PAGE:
[nSLUG] tcpdump qry: What does this mean?

Dop Ganger nslug at fop.ns.ca
Wed Jan 14 08:54:57 AST 2004


On Wed, 14 Jan 2004, Mike Spencer wrote:

> I spotted this a couple of nights ago:
>
>     01:10:31.625722 0.0.0.0 > 0.0.0.0: ip-proto-0 536 [ttl 0]
>     01:10:31.715740 0.0.0.0 > 0.0.0.0: ip-proto-0 536 [ttl 0]
>     01:10:31.815722 0.0.0.0 > 0.0.0.0: ip-proto-0 536 [ttl 0]
>     01:10:32.025742 0.0.0.0 > 0.0.0.0: ip-proto-0 536 [ttl 0]
>     01:10:32.105716 0.0.0.0 > 0.0.0.0: ip-proto-0 536 [ttl 0]
>     01:10:32.175701 0.0.0.0 > 0.0.0.0: ip-proto-0 536 [ttl 0]
>     01:10:32.235700 0.0.0.0 > 0.0.0.0: ip-proto-0 536 [ttl 0]
>     01:10:32.325687 0.0.0.0 > 0.0.0.0: ip-proto-0 453 [ttl 0]

It's a martian packet... I'm guessing you're on dialup? I vaguely recall
certain modem racks (including, occasionally, USR TC racks) would send
these packets when they got confused about routing. It *shouldn't* be
something from the outside world (ie, from beyond your ISP's modem rack)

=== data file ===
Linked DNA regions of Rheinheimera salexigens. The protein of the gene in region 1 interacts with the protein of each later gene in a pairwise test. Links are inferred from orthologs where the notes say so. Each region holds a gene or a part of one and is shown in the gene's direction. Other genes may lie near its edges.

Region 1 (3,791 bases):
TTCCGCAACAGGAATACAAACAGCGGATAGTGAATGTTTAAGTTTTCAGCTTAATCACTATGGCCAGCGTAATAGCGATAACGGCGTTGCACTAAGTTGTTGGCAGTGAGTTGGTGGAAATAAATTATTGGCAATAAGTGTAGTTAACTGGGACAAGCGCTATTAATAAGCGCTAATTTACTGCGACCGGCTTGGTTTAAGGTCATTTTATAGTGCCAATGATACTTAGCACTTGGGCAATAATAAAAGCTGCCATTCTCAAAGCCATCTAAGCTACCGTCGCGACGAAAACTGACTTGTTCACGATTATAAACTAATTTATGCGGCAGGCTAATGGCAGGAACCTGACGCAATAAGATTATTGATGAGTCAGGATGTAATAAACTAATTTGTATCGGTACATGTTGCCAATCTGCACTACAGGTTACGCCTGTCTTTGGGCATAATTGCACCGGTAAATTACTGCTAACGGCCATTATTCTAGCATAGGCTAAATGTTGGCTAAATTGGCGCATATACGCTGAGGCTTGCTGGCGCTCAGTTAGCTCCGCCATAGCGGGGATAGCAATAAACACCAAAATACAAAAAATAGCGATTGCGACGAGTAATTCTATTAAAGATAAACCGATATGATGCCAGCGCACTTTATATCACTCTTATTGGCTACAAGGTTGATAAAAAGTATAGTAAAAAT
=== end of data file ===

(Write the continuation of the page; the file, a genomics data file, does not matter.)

unless there's something really iffy going on with your ISP's routing
(since the packet doesn't have a destination, how would the ISP's router
know where to send it?)

> What does that represent?  (Pointer to suitable RFC, URL or whatever
> would be fine but the tcpdump manpage doesn't seem to answer the
> question.)

http://www.netlingo.com/lookup.cfm?term=martian%20packet

http://www.cromwell-intl.com/security/security-stack-hardening.html has
notes on monitoring this, amongst other odds and ends (basically, echo 1 >
/proc/sys/net/ipv4/conf/all/log_martians). Also, you might want to try
ramping up the debug and kdebug for pppd, if you're using it, and see if
that has anything to say.

Cheers... Dop.




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